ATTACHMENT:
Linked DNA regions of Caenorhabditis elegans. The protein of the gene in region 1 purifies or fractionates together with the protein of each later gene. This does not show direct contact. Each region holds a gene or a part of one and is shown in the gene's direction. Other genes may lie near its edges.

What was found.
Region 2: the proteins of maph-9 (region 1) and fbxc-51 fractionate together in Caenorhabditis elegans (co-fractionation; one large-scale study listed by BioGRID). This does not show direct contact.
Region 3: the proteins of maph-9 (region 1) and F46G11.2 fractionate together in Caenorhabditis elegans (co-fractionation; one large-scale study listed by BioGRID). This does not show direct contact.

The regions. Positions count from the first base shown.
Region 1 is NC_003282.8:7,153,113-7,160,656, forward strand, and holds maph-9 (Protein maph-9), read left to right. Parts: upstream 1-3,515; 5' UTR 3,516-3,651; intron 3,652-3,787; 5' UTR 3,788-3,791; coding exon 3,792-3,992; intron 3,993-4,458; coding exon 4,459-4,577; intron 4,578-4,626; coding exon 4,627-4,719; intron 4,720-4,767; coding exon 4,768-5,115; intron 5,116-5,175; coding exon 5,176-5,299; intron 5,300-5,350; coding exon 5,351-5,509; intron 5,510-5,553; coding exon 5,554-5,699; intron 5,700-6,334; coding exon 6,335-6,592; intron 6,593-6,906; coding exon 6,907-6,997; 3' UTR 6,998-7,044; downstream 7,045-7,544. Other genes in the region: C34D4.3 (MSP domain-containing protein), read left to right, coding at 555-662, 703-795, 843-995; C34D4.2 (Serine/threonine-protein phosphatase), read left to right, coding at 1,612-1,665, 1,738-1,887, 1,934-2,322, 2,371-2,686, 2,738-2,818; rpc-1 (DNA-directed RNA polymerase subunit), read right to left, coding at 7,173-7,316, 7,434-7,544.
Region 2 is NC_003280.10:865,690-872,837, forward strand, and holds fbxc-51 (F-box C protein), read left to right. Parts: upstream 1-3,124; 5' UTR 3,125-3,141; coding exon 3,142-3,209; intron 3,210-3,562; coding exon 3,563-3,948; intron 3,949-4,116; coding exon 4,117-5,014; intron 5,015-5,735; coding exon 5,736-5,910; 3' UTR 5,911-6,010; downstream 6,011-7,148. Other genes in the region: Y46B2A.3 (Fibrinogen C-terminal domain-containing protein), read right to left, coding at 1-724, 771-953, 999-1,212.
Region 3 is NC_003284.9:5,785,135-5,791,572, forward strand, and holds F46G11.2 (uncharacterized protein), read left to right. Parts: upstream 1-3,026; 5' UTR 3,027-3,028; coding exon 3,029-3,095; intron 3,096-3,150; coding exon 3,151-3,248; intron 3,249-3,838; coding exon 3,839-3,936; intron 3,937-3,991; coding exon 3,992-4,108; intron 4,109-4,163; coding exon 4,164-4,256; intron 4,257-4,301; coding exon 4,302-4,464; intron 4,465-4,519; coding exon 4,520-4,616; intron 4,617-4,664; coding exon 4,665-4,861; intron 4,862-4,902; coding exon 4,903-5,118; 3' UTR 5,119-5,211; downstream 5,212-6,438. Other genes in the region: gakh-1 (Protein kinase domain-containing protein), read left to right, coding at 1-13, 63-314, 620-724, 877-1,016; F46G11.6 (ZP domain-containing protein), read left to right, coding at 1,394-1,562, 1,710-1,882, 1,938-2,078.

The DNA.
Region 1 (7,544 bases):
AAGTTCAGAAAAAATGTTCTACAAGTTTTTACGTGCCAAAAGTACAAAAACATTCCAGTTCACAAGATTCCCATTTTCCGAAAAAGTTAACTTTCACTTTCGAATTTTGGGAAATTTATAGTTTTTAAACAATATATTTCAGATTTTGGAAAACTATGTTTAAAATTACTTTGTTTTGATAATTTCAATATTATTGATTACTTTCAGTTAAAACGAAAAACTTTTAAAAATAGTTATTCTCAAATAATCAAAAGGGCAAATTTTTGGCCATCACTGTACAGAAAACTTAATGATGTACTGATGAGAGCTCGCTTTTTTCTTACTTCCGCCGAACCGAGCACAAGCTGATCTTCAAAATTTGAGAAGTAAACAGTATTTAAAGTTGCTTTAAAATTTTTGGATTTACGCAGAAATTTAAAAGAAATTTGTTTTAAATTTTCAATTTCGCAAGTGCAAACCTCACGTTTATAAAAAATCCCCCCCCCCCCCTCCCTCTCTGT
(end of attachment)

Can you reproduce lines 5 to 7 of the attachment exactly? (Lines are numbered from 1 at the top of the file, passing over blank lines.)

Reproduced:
The regions. Positions count from the first base shown.
Region 1 is NC_003282.8:7,153,113-7,160,656, forward strand, and holds maph-9 (Protein maph-9), read left to right. Parts: upstream 1-3,515; 5' UTR 3,516-3,651; intron 3,652-3,787; 5' UTR 3,788-3,791; coding exon 3,792-3,992; intron 3,993-4,458; coding exon 4,459-4,577; intron 4,578-4,626; coding exon 4,627-4,719; intron 4,720-4,767; coding exon 4,768-5,115; intron 5,116-5,175; coding exon 5,176-5,299; intron 5,300-5,350; coding exon 5,351-5,509; intron 5,510-5,553; coding exon 5,554-5,699; intron 5,700-6,334; coding exon 6,335-6,592; intron 6,593-6,906; coding exon 6,907-6,997; 3' UTR 6,998-7,044; downstream 7,045-7,544. Other genes in the region: C34D4.3 (MSP domain-containing protein), read left to right, coding at 555-662, 703-795, 843-995; C34D4.2 (Serine/threonine-protein phosphatase), read left to right, coding at 1,612-1,665, 1,738-1,887, 1,934-2,322, 2,371-2,686, 2,738-2,818; rpc-1 (DNA-directed RNA polymerase subunit), read right to left, coding at 7,173-7,316, 7,434-7,544.
Region 2 is NC_003280.10:865,690-872,837, forward strand, and holds fbxc-51 (F-box C protein), read left to right. Parts: upstream 1-3,124; 5' UTR 3,125-3,141; coding exon 3,142-3,209; intron 3,210-3,562; coding exon 3,563-3,948; intron 3,949-4,116; coding exon 4,117-5,014; intron 5,015-5,735; coding exon 5,736-5,910; 3' UTR 5,911-6,010; downstream 6,011-7,148. Other genes in the region: Y46B2A.3 (Fibrinogen C-terminal domain-containing protein), read right to left, coding at 1-724, 771-953, 999-1,212.